A Village of Angels

Sounds pretty nice, huh?  A village of angels.

Well, that just happens to be what I’ve landed in!

You know the expression, “It takes a village to raise a child.”  Well, that works at the other extreme of our lives’ stories as well.  As we age, it often takes a village to love one another well, to get to really know and appreciate each other, offer support when needed and desired, and share with generous spirits when some of our lives veer off into sometimes cruel detours brought on by poor health or deep, aching loss.

I made it to the CARE Center (Continuing Assistance for Retired Escapees) last week.  CARE is unique.  It is the only place in the country (maybe even the world) that offers assistance to RV’ers who need to stay in one place for a time for medical reasons.  It is actually open to non-RV’ers, as well, but the vast majority of residents have RV backgrounds of one variety or another.

Residents live in their own homes.  Their RVs–which have ramps built next to them for safe access–surround the main facility that houses the dining hall, multi-activities room, and nursing and administrative offices.  CARE also offers a daily care (ADC) program for people needing more concentrated assistance.  For more details, you can visit their website at www.escapeescare.org.

But CARE is much more than you will ever find on a website or in a brochure.  Most of the residents share a common love of travel, of RV’ing and camping–some for vacations or extended travel and many for full-time living.  This common element is a special glue that helps to bond the program’s participants–residents, ADC, staff, and volunteers–together.  Honestly, in my former work I encountered a great many people in a variety of retirement and assisted living communities, and I’ve never seen this kind of cohesiveness.  People here truly care for one another, watch out for each other, and give of themselves to the best of their ability.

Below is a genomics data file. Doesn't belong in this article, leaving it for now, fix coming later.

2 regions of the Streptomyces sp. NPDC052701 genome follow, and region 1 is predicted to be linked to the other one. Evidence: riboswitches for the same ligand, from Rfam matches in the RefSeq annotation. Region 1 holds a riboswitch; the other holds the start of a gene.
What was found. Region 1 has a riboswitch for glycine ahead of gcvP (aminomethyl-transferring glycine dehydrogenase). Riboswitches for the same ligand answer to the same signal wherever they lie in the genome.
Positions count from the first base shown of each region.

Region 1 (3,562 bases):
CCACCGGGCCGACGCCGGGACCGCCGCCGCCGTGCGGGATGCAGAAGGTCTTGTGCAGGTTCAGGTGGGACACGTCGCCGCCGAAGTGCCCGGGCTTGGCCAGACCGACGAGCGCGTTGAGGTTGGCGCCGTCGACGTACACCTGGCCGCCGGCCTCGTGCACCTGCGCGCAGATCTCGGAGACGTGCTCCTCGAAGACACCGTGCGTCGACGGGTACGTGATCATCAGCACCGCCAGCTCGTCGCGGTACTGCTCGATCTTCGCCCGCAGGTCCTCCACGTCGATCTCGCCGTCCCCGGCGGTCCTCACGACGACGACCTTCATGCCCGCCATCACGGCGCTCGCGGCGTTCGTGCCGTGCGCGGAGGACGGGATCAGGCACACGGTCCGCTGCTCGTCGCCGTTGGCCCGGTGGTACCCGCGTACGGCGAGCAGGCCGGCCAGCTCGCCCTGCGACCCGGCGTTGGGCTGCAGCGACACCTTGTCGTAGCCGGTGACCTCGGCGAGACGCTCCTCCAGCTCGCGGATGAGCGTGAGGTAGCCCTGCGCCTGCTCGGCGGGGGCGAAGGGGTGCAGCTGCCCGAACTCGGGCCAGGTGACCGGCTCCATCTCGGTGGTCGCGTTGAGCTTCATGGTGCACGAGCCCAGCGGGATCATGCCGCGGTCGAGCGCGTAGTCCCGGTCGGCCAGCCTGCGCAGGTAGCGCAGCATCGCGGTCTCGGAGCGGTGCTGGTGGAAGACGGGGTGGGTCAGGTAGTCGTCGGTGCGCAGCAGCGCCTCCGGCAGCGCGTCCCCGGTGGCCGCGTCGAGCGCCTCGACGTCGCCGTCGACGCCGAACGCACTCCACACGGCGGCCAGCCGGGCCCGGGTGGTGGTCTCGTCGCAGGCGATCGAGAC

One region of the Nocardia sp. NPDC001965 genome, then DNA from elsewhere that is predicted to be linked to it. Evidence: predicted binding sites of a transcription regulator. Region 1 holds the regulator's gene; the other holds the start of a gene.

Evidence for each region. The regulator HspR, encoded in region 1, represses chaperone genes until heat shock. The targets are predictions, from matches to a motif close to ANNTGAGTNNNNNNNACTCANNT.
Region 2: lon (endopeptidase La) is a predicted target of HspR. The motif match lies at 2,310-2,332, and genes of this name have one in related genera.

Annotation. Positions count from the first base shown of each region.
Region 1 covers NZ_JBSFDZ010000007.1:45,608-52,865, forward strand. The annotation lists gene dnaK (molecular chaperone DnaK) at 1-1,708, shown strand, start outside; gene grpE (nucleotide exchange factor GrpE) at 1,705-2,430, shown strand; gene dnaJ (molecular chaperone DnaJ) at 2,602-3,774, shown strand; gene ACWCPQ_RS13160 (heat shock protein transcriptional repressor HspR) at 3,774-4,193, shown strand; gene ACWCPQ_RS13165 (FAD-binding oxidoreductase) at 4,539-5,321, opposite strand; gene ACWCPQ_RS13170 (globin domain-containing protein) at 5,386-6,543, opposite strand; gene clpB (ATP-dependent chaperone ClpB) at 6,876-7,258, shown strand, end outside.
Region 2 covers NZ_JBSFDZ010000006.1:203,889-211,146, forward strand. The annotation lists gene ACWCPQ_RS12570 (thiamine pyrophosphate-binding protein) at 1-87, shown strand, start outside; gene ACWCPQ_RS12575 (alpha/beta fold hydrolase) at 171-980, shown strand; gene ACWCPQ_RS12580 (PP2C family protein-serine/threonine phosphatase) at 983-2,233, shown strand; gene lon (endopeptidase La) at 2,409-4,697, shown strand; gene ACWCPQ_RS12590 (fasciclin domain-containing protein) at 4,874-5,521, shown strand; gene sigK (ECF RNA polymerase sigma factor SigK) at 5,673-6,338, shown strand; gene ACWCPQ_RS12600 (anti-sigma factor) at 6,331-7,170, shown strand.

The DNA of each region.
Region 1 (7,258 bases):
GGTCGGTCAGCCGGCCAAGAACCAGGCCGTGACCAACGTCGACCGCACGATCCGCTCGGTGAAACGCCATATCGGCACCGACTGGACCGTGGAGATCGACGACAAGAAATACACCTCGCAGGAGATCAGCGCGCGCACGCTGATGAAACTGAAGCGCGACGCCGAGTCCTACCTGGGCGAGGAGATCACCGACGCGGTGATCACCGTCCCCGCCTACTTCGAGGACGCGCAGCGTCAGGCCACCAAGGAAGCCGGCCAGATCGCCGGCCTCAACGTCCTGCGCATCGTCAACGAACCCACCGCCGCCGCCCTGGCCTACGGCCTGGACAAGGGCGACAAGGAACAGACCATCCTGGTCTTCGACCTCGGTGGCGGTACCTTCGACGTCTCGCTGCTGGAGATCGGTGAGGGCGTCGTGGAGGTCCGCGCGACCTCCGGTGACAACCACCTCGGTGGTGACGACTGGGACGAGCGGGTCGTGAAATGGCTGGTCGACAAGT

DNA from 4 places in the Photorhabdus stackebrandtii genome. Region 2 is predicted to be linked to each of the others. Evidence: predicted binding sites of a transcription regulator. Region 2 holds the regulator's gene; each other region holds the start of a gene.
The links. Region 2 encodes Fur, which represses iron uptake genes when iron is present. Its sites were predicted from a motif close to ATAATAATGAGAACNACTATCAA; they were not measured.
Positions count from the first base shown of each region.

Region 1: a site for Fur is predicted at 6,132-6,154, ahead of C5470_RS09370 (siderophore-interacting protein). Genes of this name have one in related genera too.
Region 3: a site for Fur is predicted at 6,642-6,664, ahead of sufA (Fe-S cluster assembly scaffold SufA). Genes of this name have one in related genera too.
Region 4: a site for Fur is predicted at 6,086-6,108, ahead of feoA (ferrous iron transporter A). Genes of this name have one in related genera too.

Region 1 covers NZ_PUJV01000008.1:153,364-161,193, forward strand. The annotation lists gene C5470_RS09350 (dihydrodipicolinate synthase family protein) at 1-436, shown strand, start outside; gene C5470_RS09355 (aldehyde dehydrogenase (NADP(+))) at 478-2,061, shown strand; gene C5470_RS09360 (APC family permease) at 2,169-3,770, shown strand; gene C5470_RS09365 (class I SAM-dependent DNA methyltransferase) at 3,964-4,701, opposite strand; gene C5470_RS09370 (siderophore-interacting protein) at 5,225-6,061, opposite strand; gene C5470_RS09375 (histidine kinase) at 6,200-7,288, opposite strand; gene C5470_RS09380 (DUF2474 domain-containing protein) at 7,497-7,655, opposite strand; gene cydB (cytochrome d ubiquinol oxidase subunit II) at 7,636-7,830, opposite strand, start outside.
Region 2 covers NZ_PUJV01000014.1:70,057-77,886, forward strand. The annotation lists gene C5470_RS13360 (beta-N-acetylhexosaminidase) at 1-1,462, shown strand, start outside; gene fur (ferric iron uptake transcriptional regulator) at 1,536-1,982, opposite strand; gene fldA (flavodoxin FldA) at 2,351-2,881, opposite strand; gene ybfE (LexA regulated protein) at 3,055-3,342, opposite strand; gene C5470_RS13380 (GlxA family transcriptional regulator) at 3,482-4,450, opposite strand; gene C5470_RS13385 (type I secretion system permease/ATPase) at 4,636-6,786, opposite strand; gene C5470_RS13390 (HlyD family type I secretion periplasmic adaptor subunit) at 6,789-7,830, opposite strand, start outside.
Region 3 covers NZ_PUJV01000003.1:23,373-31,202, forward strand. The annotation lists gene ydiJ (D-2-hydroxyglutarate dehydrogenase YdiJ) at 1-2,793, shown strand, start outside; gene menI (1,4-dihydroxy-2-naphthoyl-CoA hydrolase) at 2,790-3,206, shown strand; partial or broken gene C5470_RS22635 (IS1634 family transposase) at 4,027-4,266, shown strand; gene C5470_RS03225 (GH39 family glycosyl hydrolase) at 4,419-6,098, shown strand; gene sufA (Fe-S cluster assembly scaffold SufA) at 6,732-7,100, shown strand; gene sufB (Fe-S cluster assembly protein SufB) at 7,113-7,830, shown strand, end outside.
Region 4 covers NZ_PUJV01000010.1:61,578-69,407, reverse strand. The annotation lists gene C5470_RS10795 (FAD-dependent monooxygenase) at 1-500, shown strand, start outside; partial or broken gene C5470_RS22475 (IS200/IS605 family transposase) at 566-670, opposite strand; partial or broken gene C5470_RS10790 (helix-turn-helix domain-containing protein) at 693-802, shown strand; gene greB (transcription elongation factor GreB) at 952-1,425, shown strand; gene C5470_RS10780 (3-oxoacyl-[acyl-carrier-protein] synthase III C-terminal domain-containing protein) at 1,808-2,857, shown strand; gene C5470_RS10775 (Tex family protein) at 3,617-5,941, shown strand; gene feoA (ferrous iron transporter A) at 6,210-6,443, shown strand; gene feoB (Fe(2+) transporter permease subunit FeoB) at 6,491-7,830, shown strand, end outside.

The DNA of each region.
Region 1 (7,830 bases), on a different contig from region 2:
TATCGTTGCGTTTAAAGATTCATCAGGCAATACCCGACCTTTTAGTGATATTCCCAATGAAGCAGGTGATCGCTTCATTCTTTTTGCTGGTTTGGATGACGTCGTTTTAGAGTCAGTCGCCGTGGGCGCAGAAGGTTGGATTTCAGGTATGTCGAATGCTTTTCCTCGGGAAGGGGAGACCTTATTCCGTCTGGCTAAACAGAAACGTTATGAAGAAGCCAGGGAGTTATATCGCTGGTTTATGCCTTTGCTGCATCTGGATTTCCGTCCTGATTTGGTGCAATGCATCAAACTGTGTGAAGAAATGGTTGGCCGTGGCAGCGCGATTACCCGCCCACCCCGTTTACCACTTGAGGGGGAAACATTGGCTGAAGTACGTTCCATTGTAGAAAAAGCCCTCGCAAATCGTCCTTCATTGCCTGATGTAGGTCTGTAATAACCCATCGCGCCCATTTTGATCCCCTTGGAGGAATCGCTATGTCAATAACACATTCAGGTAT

The angel in this picture was made by a beautiful, extraordinary lady who attends the ADC program.  Her name is Frances.  She gave it to me as a thank you gift for helping her during the bingo game–I was her lucky sidekick who helped break her losing streak with a two-game win.

But what she gave me was worth more than she knows.  For Frances has some major physical challenges that severely impair her movement, hearing, and ability to communicate–things most of us totally take for granted.  I honestly did not know what Frances’ abilities were when I sat down to help her with her four bingo cards, and I was nervous about doing too much or too little or talking too loud and not being able to understand what she was trying to say.

By the time the 90 minute tournament was over, I had a real sense of the woman next to me.  Her strength, her intelligence, her abilities that went well beyond what you could see from the outside.  We were in sync.  Mostly without words.

The words came later.